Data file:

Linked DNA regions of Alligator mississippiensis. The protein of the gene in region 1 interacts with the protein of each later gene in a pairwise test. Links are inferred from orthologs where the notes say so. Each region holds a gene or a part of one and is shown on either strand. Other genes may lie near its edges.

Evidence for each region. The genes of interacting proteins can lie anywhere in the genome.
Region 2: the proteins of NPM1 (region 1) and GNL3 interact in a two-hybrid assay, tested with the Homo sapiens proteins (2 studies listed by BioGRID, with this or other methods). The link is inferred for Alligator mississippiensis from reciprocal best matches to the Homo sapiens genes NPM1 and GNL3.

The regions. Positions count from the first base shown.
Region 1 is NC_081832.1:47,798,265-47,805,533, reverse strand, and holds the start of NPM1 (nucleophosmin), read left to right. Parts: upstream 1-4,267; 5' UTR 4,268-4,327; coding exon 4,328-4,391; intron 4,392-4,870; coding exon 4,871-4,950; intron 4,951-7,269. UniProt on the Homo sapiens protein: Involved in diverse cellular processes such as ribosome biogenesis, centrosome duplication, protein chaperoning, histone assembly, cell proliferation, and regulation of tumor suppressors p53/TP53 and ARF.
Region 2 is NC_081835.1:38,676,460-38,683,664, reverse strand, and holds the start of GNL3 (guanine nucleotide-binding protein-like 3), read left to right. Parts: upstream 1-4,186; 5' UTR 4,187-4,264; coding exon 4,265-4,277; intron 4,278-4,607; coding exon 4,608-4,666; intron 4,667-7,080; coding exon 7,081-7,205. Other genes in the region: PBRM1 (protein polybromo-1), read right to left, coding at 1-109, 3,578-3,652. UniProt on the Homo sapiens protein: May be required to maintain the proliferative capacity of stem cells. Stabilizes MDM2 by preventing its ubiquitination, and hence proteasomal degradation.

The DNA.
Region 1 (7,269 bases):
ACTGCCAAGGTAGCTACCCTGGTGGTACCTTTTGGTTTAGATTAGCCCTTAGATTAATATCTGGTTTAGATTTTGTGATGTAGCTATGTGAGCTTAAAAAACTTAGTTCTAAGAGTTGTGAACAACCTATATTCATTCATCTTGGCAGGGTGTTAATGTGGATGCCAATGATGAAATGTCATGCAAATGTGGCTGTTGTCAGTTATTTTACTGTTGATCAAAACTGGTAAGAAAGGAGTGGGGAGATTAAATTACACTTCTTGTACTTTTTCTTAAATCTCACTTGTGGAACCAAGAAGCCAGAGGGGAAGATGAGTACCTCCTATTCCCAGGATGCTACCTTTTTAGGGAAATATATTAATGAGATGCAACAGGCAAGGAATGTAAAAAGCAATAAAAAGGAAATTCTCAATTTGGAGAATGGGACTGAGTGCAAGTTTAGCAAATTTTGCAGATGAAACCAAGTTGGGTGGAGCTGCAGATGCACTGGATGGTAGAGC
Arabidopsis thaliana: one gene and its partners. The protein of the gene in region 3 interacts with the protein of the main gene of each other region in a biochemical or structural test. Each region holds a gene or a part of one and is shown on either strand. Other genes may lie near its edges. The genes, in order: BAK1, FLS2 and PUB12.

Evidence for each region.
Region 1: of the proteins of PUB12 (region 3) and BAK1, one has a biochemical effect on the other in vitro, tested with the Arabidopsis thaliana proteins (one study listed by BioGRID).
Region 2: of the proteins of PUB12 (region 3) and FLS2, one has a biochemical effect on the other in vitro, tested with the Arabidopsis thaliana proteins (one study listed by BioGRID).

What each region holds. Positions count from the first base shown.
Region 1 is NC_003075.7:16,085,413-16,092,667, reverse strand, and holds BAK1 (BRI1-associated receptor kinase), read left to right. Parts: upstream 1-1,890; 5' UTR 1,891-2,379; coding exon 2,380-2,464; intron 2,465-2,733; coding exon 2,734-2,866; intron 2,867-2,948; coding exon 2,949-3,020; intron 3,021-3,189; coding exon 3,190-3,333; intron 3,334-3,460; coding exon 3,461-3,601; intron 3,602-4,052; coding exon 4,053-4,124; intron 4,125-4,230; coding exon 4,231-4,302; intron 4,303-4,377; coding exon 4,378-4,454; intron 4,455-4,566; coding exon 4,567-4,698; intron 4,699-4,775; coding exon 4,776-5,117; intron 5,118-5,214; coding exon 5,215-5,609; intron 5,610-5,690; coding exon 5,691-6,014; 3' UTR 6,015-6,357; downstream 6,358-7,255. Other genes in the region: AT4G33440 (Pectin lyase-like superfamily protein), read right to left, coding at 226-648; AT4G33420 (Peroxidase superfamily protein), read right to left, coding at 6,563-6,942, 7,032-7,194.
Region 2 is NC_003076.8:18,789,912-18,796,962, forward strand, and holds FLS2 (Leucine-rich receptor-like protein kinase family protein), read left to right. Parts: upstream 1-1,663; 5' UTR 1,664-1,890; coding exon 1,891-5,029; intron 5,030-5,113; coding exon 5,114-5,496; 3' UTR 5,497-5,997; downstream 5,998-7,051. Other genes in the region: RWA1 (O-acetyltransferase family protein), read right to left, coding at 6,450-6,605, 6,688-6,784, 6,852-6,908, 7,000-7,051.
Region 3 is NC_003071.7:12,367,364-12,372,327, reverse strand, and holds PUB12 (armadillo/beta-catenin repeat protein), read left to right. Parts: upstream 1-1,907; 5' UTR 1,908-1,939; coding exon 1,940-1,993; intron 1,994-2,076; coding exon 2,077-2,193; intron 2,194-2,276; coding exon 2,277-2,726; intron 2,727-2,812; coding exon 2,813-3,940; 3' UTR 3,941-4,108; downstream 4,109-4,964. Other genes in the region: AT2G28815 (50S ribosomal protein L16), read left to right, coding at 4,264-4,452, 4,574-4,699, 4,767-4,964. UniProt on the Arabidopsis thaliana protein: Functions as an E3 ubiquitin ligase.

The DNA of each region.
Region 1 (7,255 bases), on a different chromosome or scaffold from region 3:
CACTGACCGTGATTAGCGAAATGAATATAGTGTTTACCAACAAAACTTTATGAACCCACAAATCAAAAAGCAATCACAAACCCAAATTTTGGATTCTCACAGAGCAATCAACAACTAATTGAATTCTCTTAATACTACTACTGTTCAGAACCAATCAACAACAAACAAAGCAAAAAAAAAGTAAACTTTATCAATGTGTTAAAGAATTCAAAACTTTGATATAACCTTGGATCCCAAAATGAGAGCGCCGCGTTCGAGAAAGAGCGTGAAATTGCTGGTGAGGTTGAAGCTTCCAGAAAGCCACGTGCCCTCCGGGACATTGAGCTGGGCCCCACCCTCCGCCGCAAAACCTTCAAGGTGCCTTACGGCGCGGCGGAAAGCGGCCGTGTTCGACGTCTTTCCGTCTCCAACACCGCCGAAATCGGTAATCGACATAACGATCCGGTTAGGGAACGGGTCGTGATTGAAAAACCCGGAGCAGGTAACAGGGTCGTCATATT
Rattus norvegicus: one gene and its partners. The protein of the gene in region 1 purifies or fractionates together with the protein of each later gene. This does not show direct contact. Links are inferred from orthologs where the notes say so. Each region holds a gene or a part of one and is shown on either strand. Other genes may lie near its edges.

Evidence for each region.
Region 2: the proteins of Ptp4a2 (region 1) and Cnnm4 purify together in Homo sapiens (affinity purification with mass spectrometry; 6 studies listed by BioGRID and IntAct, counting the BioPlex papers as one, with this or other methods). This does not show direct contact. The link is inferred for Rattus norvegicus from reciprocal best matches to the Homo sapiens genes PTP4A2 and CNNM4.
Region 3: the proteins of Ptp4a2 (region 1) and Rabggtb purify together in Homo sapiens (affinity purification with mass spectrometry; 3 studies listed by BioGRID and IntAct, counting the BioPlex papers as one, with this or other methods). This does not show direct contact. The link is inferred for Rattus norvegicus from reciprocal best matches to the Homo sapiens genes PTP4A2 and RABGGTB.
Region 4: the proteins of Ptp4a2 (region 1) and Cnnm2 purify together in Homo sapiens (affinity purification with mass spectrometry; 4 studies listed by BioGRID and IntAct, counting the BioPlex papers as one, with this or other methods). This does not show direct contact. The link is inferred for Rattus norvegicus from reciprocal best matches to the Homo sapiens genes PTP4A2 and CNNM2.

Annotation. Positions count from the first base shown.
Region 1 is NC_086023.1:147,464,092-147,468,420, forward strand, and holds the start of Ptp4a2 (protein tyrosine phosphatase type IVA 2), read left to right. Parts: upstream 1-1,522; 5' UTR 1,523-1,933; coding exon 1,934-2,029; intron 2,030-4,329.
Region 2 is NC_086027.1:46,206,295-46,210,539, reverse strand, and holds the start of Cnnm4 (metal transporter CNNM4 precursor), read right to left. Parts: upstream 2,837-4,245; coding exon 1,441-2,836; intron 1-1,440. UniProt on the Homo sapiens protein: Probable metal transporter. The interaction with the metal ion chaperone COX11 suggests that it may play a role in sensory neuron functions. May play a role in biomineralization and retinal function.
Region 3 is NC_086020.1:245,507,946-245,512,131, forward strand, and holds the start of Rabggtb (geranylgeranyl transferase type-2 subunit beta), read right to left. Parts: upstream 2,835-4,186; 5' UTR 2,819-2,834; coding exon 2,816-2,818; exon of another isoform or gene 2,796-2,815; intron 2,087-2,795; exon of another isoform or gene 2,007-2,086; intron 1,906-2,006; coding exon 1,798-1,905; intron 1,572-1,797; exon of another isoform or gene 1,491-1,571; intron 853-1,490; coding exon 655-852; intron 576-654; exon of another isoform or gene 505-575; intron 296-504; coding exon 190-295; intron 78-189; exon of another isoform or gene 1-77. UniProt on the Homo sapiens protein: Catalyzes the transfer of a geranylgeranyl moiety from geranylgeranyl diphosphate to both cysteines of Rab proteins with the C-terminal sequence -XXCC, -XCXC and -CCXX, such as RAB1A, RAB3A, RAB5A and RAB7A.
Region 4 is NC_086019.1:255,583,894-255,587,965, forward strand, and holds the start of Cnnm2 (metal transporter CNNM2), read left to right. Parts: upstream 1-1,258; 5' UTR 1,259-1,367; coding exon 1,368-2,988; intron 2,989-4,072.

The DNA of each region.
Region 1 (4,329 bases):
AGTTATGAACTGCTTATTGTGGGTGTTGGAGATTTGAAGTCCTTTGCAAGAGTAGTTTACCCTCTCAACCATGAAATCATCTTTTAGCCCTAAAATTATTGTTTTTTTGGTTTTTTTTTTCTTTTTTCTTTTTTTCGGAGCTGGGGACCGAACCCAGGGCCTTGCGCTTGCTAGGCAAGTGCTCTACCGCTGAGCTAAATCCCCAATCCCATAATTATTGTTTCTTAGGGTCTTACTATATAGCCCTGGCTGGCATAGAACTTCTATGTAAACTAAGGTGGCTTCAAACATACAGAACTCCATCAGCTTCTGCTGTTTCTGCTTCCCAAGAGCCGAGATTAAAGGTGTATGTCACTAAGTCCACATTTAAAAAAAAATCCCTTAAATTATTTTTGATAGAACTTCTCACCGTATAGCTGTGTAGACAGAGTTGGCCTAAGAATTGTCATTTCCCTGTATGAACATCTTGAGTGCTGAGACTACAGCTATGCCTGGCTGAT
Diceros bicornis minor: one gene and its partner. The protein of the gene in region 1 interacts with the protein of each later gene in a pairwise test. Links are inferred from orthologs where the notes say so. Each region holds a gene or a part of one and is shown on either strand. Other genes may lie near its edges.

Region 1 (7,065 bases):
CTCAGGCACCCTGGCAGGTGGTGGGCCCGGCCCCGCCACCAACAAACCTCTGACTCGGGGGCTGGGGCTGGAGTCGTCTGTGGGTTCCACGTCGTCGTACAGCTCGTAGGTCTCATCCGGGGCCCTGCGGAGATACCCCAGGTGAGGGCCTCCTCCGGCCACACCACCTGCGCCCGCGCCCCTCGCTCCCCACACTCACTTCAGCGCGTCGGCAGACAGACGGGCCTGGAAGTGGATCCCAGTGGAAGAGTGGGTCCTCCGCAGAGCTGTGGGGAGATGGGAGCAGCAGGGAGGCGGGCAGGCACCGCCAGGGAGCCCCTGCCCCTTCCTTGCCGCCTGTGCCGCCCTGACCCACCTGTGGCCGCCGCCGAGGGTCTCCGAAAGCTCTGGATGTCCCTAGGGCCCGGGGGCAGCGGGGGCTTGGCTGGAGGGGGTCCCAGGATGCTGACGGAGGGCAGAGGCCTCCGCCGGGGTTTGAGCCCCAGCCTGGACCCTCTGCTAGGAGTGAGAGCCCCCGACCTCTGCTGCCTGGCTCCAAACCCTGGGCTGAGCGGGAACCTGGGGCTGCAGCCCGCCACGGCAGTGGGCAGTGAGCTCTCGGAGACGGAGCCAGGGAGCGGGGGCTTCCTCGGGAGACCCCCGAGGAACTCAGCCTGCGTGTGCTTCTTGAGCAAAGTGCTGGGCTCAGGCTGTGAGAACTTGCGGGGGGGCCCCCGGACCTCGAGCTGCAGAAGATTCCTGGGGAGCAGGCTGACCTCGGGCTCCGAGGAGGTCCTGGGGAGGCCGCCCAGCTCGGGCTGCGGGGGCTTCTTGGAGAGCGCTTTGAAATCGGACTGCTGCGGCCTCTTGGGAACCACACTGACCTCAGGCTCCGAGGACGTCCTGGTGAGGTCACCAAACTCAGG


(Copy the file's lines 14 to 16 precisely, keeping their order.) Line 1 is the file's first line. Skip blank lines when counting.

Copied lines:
What each region holds. Positions count from the first base shown.
Region 1 is NC_003075.7:16,085,413-16,092,667, reverse strand, and holds BAK1 (BRI1-associated receptor kinase), read left to right. Parts: upstream 1-1,890; 5' UTR 1,891-2,379; coding exon 2,380-2,464; intron 2,465-2,733; coding exon 2,734-2,866; intron 2,867-2,948; coding exon 2,949-3,020; intron 3,021-3,189; coding exon 3,190-3,333; intron 3,334-3,460; coding exon 3,461-3,601; intron 3,602-4,052; coding exon 4,053-4,124; intron 4,125-4,230; coding exon 4,231-4,302; intron 4,303-4,377; coding exon 4,378-4,454; intron 4,455-4,566; coding exon 4,567-4,698; intron 4,699-4,775; coding exon 4,776-5,117; intron 5,118-5,214; coding exon 5,215-5,609; intron 5,610-5,690; coding exon 5,691-6,014; 3' UTR 6,015-6,357; downstream 6,358-7,255. Other genes in the region: AT4G33440 (Pectin lyase-like superfamily protein), read right to left, coding at 226-648; AT4G33420 (Peroxidase superfamily protein), read right to left, coding at 6,563-6,942, 7,032-7,194.
Region 2 is NC_003076.8:18,789,912-18,796,962, forward strand, and holds FLS2 (Leucine-rich receptor-like protein kinase family protein), read left to right. Parts: upstream 1-1,663; 5' UTR 1,664-1,890; coding exon 1,891-5,029; intron 5,030-5,113; coding exon 5,114-5,496; 3' UTR 5,497-5,997; downstream 5,998-7,051. Other genes in the region: RWA1 (O-acetyltransferase family protein), read right to left, coding at 6,450-6,605, 6,688-6,784, 6,852-6,908, 7,000-7,051.